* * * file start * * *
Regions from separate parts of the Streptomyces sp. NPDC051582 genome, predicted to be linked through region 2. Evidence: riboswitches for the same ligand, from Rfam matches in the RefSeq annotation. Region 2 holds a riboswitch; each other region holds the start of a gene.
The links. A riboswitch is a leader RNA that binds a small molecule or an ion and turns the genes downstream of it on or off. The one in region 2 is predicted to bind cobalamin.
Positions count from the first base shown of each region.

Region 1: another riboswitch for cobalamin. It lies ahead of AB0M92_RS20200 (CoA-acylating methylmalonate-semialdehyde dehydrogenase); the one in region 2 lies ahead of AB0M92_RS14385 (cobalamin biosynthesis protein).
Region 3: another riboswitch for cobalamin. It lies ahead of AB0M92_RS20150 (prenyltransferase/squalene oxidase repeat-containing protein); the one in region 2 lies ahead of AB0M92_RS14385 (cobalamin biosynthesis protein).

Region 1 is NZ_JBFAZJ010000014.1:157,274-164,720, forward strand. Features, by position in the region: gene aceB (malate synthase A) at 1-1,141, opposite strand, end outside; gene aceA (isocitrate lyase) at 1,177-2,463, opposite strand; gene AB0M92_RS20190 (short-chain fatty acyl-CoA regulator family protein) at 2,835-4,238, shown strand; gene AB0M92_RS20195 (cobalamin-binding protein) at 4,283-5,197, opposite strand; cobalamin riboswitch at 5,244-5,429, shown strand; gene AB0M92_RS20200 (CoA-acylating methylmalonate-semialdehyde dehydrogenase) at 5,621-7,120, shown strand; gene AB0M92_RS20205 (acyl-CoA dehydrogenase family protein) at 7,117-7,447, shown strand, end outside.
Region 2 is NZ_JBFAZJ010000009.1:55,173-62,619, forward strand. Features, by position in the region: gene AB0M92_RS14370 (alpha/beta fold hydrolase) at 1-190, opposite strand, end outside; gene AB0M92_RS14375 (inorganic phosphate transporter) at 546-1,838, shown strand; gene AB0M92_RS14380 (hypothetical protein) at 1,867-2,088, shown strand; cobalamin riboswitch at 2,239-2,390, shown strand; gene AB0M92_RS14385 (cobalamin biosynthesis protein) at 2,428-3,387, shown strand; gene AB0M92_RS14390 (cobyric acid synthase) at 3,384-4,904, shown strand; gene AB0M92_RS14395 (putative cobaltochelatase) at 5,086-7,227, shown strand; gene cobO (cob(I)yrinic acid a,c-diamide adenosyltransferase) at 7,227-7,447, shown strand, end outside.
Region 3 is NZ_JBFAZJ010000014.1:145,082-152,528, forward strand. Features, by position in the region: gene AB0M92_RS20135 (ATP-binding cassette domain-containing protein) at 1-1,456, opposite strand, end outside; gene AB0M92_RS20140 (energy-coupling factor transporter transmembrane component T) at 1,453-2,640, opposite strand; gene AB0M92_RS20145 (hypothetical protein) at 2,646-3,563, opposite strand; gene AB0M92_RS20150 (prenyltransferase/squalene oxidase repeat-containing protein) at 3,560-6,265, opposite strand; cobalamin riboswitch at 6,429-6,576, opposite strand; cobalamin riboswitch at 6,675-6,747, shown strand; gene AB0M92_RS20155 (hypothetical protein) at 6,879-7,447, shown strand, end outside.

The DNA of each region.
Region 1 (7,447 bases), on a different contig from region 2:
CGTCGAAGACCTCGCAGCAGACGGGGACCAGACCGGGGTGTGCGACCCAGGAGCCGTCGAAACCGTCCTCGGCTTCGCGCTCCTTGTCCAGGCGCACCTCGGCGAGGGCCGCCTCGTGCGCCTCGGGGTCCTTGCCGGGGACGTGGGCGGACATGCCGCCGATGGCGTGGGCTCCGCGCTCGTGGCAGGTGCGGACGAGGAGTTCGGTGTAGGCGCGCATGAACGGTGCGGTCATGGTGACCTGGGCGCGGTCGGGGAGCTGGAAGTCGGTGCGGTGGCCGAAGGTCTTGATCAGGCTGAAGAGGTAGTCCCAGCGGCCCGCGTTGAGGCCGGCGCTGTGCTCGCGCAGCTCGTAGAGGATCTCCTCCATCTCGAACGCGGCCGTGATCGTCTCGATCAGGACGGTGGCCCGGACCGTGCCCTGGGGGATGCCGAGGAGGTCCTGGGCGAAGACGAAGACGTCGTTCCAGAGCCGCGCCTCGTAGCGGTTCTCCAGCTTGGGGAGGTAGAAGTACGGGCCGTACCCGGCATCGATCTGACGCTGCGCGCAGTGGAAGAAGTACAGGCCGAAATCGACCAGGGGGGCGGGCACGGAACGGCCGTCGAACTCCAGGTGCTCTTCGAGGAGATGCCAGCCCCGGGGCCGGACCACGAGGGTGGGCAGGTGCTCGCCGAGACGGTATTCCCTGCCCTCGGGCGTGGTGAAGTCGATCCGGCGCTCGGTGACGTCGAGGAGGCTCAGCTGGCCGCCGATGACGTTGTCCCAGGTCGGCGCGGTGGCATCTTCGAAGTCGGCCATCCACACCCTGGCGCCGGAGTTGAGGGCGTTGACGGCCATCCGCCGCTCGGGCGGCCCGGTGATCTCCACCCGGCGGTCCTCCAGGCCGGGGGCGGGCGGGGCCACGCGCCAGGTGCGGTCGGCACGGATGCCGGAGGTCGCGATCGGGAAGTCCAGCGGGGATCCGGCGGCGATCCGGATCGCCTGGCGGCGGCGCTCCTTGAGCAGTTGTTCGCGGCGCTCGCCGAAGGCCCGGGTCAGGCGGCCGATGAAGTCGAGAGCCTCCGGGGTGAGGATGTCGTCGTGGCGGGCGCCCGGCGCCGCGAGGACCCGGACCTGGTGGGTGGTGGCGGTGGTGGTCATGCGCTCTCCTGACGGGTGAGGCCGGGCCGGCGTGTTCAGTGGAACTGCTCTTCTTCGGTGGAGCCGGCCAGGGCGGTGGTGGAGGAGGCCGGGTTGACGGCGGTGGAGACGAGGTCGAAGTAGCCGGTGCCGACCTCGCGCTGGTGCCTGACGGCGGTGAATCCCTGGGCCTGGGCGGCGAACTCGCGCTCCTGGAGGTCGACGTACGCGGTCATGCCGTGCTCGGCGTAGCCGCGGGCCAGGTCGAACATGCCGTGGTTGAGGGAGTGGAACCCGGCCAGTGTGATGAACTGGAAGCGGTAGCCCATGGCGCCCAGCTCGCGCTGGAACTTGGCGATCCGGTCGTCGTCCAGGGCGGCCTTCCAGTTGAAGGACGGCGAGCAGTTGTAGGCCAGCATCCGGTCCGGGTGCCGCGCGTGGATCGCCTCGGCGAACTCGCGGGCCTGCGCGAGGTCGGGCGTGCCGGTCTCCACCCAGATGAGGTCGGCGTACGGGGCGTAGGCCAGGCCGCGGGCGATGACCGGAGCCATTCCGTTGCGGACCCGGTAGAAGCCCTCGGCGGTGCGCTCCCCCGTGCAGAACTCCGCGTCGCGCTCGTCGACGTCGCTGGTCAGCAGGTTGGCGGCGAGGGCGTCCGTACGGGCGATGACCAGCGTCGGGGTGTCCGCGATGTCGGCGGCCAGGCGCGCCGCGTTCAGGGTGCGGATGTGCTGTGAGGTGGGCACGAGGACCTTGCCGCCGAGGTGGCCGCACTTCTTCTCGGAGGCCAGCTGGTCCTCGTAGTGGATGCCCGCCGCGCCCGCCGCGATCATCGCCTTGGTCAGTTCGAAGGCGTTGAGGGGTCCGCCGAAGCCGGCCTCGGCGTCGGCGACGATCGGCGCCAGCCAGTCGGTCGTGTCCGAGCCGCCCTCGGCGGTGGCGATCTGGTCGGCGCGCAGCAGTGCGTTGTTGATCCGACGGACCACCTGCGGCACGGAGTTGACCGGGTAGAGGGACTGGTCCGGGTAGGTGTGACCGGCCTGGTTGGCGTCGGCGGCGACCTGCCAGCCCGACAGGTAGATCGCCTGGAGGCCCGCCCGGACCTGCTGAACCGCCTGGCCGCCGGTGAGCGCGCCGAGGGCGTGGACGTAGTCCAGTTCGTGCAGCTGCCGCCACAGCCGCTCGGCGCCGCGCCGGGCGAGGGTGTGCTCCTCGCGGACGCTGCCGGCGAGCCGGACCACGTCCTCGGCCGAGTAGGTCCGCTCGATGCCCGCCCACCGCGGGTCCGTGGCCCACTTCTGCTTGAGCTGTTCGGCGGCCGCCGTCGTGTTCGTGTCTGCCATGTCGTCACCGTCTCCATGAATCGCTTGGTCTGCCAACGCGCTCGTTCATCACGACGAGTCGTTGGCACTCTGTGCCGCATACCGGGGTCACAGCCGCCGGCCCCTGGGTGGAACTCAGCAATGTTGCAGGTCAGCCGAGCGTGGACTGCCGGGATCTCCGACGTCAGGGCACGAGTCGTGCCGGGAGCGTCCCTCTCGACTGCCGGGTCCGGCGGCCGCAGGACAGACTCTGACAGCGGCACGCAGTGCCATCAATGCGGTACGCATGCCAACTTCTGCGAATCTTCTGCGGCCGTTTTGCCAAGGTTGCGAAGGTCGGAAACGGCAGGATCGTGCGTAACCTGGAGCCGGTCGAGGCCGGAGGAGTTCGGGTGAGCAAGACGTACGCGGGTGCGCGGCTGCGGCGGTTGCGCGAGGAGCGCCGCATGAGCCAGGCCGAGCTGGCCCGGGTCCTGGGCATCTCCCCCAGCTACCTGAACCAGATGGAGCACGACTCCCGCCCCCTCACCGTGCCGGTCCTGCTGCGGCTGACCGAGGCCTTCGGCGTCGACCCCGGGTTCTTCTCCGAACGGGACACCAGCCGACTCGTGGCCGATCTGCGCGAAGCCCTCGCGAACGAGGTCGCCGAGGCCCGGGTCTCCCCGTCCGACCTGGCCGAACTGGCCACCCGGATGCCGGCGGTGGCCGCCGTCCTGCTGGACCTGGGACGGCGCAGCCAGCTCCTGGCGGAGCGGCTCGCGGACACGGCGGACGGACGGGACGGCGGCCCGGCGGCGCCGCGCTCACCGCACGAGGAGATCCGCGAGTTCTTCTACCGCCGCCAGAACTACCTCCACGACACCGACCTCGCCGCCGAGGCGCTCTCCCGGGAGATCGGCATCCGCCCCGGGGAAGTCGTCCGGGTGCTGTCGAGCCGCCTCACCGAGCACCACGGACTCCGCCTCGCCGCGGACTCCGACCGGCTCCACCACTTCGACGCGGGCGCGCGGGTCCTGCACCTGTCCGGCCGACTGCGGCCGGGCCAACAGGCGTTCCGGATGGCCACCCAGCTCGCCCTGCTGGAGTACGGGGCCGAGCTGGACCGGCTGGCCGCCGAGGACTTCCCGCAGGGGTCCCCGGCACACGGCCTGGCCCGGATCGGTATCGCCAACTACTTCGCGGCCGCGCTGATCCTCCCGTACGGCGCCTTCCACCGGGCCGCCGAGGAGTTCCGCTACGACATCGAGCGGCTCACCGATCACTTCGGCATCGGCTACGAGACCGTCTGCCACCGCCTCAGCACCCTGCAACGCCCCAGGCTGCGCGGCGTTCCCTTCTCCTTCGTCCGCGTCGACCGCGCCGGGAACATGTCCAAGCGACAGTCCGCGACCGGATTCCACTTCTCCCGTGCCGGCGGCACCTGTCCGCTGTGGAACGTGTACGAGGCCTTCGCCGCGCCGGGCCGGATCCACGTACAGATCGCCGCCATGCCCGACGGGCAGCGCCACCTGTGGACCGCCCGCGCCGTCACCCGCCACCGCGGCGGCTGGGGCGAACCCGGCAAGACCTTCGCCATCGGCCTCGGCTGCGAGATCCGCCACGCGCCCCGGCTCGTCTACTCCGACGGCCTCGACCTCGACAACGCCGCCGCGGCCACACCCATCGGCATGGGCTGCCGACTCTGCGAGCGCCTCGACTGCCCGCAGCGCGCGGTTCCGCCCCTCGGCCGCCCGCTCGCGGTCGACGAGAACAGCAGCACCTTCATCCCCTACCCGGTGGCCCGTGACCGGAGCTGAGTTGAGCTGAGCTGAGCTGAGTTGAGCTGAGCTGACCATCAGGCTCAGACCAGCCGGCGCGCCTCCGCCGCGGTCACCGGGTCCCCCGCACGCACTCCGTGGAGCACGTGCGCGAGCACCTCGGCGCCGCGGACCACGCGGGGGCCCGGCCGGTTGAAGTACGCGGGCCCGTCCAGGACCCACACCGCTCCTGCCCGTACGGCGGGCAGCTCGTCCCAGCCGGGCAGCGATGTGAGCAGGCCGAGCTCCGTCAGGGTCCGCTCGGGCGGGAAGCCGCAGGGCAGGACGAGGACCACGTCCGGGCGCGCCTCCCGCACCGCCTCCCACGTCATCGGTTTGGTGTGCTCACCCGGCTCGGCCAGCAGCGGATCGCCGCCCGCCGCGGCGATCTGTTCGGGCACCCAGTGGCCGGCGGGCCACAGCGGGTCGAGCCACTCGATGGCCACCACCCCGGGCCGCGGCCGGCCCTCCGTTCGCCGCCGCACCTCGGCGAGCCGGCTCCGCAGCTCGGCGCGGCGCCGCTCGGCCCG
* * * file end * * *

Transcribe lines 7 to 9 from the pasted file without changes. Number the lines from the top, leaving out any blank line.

Region 2 is NZ_JBFAZJ010000009.1:55,173-62,619, forward strand. Features, by position in the region: gene AB0M92_RS14370 (alpha/beta fold hydrolase) at 1-190, opposite strand, end outside; gene AB0M92_RS14375 (inorganic phosphate transporter) at 546-1,838, shown strand; gene AB0M92_RS14380 (hypothetical protein) at 1,867-2,088, shown strand; cobalamin riboswitch at 2,239-2,390, shown strand; gene AB0M92_RS14385 (cobalamin biosynthesis protein) at 2,428-3,387, shown strand; gene AB0M92_RS14390 (cobyric acid synthase) at 3,384-4,904, shown strand; gene AB0M92_RS14395 (putative cobaltochelatase) at 5,086-7,227, shown strand; gene cobO (cob(I)yrinic acid a,c-diamide adenosyltransferase) at 7,227-7,447, shown strand, end outside.
Region 3 is NZ_JBFAZJ010000014.1:145,082-152,528, forward strand. Features, by position in the region: gene AB0M92_RS20135 (ATP-binding cassette domain-containing protein) at 1-1,456, opposite strand, end outside; gene AB0M92_RS20140 (energy-coupling factor transporter transmembrane component T) at 1,453-2,640, opposite strand; gene AB0M92_RS20145 (hypothetical protein) at 2,646-3,563, opposite strand; gene AB0M92_RS20150 (prenyltransferase/squalene oxidase repeat-containing protein) at 3,560-6,265, opposite strand; cobalamin riboswitch at 6,429-6,576, opposite strand; cobalamin riboswitch at 6,675-6,747, shown strand; gene AB0M92_RS20155 (hypothetical protein) at 6,879-7,447, shown strand, end outside.

The DNA of each region.